Peter’s Sermon at Pentecost Continued
37 Now when they heard this they were cut to the heart, and said to Peter and the rest of the apostles, “Brothers, what shall we do?” 38 And Peter said to them, “Repent and be baptized every one of you in the name of Jesus Christ for the forgiveness of your sins, and you will receive the gift of the Holy Spirit. 39 For the promise is for you and for your children and for all who are far off, everyone whom the Lord our God calls to himself.” 40 And with many other words he bore witness and continued to exhort them, saying, “Save yourselves from this crooked generation.” 41 So those who received his word were baptized, and there were added that day about three thousand souls.
Observations and Reflections
The preaching of Peter in Acts 2 is certainly truncated for the sake of brevity. It’s not that what Luke recorded isn’t enough to convince 3000 people to repent but that he indicates that there has been some material left out.
And with many other words he bore witness and continued to exhort them, (Acts 2:40)
What Peter said to the crowd beyond what Luke wrote is likely more reasoning and convincing from the scriptures. This would be the most logical route as Peter’s audience was mainly Jewish. What is even more interesting is that just about 40 days ago the Jews were having Christ crucified. Now they were repenting in droves. At the time, it was estimated that anywhere between 100,000 & 600,000 Jews resided in Jerusalem. However, 100K to 600K is a large swing of numbers.
Roman historian Tacitus estimated the population of Jerusalem to be 600,000. This around the time of the Roman/Jewish wars (70CE).
We are told that the number of the besieged, old and young, men and women, amounted to 600,000. All who could bear arms did so, and more than their numbers warranted had the courage necessary. (Tacitus, Histories, Book 5:13)
The Jewish historian Josephus, who slightly predated Tacitus, estimated the number of just Pharisees to be 6,000.
Accordingly, when all the people of the Jews gave assurance of their good-will to Caesar, and to the king’s government, these very men did not swear, being above six thousand; and when the king imposed a fine upon them, Pheroras’s wife paid their fine for them. (Josephus, Antiquities, 17:42)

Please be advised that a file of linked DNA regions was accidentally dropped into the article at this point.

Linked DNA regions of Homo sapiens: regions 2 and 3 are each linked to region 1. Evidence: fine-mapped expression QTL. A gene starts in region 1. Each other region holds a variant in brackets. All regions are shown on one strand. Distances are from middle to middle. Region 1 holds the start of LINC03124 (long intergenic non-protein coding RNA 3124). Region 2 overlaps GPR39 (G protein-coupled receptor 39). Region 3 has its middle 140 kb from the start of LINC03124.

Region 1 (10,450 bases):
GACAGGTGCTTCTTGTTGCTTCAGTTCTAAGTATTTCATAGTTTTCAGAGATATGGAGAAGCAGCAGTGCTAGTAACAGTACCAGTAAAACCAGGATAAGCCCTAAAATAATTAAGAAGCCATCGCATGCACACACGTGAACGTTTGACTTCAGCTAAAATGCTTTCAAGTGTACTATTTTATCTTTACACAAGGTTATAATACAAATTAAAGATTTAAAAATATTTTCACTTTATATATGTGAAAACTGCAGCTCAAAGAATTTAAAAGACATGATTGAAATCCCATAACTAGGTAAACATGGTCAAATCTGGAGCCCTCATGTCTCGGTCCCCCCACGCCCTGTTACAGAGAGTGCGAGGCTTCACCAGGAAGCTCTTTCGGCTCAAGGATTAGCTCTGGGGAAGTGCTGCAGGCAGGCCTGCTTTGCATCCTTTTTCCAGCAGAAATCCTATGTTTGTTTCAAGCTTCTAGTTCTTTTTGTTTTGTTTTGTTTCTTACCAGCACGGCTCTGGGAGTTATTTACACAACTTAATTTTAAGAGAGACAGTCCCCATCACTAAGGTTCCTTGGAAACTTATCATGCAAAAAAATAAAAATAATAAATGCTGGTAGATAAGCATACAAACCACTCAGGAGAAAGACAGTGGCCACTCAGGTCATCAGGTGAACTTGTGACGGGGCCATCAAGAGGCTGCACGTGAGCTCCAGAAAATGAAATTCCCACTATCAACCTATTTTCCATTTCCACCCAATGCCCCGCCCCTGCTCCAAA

Josephus also estimated that 1.1 million were killed in the Jewish War, that 115,880 dead were carried out one of the gates during the month of Nisan in AD 70, and that 97,000 were taken as slaves.
Now the number of those that were carried captive, during this whole war, was collected to be ninety-seven thousand. As was the number of those that perished during the whole siege eleven hundred thousand. The greater part of whom were indeed of the same nation [with the citizens of Jerusalem], but not belonging to the city it self. (Josephus, The Wars, Book VI, 9:3)
The population was almost certainly over 100,000 Jews but how much more is hard to know. I personally believe that Tacitus is probably most accurate as he was Roman and it was the Romans who were taking the census data for tax collection. They had the most incentives to get it correct. That being said, this was a holiday in Jerusalem and the population of Jerusalem was known to double or even triple during a big festival. The population at the point when Peter was speaking was likely 250,000 at the very least. That means that roughly 12% of the audience had converted to Christianity and were baptized. That is a pretty staggering rate of success since many of these people just witnessed Jesus get crucified.
Moreover, these Jews likely came from all over Judea which would explain the success of Paul’s missionary work. Peter had already laid the groundwork for Christianity to be brought to all the surrounding Jewish peoples because they were there on the day of Pentecost.This would also explain the success of the very first Christian church which was housed in Jerusalem and lead by the disciples. This church was widely recognized by all as the head of the Christian churches. Even Paul made a trip there to verify his calling as an apostle.
The response they had to Peter’s message regarding their role in the death of Jesus was astonishing. Instead of getting defensive or angry, they were moved by his words and sought to right what was wrong. They had a desire to find a means in which they could make up for the sin that had plagued in their hearts.
Peter goes straight to the heart of the gospel with saying that repentance is the key ingredient to moving past their sin, followed by accepting the forgiveness of Jesus Christ. This is a beautiful scene that we see playing out before us. The Gospel has been preached and there are many who are coming to know, believe and accept the name of Jesus Christ.
This is the first sermon that is preached after the death and resurrection of Jesus Christ. The Holy Spirit has started to move in a powerful way and is beginning to save lost souls and bring them to truth of the Gospel. A massive revival is taking place and we can see how there were about three thousand souls that were saved that day.
God’s hand is on the move and there is nothing that can stop the Gospel from going forward. The death and resurrection of Jesus Christ did not thwart the good news from spreading by any means. Instead it set fuel to the flame and it is going out into the world and is spreading like wildfire.
When God’s hand begins to work we can rest assured that there is nothing in this world or outside of it that can stop it. His hand is the only source of power and hope. We can with great joy, take the time to celebrate what we see is at work here. Let us always be thankful for what God is doing in our lives, the church and our own ministries. Trust that God will continue to work to bring about the message of the Gospel and rely on the leading of the Holy Spirit to do the same work that He did back then, in you now.